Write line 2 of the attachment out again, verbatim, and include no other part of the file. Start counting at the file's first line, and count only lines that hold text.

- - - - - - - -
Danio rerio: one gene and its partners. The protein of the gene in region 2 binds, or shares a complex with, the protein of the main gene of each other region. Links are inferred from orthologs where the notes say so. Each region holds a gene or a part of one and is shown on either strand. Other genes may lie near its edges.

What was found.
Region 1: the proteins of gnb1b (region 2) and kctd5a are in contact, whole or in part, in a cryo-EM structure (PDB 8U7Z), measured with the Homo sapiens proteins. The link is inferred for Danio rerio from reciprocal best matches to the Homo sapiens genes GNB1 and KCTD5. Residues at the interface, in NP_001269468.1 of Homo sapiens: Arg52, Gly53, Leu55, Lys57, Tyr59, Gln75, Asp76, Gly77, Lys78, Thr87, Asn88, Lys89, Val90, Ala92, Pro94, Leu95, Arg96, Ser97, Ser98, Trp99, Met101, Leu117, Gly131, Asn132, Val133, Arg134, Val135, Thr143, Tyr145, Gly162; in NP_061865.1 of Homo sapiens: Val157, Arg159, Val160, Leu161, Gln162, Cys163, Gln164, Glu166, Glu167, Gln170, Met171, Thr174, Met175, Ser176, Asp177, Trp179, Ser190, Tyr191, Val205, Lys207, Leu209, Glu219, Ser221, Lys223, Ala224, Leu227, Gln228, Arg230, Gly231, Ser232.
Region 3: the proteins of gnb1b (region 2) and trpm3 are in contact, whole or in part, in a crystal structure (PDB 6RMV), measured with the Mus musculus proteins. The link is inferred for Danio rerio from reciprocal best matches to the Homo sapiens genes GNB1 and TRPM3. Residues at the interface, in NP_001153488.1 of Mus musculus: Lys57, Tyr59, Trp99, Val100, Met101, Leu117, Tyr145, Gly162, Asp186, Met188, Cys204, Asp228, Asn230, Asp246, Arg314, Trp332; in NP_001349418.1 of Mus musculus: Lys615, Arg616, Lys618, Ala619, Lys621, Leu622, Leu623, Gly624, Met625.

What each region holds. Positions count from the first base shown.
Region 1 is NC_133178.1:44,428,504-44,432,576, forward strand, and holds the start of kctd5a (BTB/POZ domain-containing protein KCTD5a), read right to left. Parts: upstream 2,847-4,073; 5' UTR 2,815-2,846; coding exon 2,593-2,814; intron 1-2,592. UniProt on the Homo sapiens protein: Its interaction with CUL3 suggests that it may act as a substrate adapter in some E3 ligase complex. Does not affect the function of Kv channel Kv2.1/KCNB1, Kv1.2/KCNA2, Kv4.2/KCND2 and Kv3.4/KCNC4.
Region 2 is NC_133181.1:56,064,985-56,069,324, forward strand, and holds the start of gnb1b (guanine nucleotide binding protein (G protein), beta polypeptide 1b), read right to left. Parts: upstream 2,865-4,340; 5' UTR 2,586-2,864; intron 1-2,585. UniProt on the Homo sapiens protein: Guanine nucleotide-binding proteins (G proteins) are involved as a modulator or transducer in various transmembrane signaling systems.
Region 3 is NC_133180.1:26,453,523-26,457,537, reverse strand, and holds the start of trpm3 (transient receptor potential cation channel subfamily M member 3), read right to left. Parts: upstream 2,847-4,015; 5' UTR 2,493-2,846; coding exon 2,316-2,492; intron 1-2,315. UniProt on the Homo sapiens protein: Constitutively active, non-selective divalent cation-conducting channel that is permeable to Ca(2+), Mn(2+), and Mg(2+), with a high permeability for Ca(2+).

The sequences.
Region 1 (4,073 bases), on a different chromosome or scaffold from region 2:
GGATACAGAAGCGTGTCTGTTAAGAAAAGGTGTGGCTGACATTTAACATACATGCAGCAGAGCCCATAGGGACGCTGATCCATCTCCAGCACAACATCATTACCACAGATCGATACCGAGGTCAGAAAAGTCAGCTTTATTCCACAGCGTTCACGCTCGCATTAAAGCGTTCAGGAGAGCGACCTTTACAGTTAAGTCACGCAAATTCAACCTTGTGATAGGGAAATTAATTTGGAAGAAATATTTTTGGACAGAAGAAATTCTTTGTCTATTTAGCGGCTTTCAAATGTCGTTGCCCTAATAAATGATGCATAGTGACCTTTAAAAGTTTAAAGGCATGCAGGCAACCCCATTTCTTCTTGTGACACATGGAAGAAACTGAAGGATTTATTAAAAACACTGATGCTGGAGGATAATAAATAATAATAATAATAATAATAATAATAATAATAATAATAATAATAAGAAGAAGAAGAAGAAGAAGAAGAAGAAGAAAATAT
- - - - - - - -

What was found.